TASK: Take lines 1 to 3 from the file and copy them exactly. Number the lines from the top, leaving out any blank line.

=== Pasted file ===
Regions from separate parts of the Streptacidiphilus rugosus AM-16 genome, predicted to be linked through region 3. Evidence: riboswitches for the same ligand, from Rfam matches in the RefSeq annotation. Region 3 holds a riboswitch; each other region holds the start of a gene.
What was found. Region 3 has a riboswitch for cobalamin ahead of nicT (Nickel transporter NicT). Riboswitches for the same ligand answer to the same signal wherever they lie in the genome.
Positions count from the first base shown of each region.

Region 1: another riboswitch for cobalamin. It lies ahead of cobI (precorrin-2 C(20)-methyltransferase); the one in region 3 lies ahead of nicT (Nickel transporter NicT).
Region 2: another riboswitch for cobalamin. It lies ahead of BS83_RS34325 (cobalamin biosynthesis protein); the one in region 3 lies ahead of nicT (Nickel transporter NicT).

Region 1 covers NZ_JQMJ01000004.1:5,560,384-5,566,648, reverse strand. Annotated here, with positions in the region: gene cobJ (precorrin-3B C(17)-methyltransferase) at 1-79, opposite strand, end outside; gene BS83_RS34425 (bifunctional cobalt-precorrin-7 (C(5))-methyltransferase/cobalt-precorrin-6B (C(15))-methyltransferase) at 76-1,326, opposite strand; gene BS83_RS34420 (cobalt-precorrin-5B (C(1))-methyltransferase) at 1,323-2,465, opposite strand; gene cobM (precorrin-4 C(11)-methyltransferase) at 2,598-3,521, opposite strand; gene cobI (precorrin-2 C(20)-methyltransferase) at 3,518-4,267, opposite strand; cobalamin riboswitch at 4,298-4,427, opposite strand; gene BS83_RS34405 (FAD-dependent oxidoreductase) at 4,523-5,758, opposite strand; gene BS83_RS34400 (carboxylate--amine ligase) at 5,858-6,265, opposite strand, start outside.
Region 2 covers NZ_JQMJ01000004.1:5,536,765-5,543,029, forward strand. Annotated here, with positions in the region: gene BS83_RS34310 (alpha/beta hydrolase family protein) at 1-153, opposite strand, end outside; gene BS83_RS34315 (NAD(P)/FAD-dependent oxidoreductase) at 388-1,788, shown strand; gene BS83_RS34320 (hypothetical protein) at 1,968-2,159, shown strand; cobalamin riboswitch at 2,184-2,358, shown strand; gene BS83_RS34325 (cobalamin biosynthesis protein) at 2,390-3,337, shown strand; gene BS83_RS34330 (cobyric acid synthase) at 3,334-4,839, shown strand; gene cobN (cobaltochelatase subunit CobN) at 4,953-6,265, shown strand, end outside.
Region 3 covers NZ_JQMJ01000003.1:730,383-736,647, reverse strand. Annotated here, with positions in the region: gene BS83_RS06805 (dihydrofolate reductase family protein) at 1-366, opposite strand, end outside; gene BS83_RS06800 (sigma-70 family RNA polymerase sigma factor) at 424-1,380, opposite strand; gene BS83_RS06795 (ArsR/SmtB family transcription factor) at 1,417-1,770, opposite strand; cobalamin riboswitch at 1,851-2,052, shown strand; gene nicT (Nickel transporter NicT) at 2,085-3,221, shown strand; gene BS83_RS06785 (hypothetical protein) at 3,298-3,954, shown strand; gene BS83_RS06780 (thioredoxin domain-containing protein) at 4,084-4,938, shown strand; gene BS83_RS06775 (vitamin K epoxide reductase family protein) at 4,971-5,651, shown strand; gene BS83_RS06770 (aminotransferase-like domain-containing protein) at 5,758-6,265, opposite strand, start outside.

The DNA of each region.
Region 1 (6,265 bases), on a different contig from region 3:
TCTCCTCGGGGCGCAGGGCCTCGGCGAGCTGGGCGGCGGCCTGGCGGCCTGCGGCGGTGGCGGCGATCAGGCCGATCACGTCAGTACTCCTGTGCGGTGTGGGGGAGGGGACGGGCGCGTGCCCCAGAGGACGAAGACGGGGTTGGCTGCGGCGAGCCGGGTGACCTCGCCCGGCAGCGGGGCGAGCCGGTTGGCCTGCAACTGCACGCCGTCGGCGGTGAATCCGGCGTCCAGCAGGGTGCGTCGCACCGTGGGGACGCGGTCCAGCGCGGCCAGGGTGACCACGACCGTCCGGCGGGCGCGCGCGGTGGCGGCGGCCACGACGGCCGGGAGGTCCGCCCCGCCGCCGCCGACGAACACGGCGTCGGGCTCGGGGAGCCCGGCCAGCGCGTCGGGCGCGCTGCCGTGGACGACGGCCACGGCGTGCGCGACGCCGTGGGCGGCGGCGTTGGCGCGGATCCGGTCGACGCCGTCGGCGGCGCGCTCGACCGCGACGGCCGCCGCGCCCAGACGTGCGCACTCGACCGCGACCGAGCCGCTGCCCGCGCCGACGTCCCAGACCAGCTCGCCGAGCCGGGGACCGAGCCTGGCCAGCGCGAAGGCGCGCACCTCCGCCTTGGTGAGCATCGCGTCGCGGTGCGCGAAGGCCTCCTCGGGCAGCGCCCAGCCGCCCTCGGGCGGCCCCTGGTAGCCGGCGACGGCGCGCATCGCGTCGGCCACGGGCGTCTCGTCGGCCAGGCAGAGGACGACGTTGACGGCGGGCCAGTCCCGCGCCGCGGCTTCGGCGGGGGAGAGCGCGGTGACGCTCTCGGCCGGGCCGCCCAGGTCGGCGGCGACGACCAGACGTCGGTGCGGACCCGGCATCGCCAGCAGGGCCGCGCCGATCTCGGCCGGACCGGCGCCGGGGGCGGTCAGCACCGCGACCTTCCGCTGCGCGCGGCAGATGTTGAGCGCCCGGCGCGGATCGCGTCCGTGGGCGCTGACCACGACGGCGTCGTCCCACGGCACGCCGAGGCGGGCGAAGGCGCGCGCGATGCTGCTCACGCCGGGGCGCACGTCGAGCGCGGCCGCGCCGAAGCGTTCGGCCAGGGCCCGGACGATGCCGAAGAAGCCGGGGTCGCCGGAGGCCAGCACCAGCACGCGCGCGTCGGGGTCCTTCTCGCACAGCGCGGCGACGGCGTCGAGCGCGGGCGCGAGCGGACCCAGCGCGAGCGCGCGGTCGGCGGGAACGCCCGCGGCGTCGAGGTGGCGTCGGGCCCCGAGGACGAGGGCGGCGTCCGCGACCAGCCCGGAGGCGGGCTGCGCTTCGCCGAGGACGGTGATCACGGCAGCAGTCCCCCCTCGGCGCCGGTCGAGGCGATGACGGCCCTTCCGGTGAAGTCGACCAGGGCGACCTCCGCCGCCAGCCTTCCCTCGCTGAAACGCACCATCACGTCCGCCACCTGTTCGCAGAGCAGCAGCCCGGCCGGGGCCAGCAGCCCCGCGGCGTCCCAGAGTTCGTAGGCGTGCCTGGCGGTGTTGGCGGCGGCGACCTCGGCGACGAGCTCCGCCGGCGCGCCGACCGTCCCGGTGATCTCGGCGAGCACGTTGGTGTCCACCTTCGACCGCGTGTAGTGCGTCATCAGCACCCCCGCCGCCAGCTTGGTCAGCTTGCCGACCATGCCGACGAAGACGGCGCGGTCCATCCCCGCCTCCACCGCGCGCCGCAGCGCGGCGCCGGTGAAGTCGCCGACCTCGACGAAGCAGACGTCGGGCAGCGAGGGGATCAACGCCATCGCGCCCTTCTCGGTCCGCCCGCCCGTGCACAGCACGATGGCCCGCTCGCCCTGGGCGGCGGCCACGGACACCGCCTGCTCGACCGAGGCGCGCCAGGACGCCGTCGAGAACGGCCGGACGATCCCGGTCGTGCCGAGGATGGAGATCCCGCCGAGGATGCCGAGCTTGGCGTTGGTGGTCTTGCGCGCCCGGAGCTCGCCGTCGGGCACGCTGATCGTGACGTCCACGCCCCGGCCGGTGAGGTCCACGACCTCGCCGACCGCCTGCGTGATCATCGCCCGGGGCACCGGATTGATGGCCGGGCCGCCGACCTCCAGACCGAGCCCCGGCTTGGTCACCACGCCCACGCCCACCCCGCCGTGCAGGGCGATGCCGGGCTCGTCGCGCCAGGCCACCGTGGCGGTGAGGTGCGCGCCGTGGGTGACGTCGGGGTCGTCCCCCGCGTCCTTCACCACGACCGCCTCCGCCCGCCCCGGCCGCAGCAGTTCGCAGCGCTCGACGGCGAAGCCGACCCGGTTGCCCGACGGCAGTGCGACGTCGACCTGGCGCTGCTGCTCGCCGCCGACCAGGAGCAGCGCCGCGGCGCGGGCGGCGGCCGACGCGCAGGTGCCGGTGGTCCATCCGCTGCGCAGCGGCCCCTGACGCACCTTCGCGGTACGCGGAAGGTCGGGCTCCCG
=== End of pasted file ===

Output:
Regions from separate parts of the Streptacidiphilus rugosus AM-16 genome, predicted to be linked through region 3. Evidence: riboswitches for the same ligand, from Rfam matches in the RefSeq annotation. Region 3 holds a riboswitch; each other region holds the start of a gene.
What was found. Region 3 has a riboswitch for cobalamin ahead of nicT (Nickel transporter NicT). Riboswitches for the same ligand answer to the same signal wherever they lie in the genome.
Positions count from the first base shown of each region.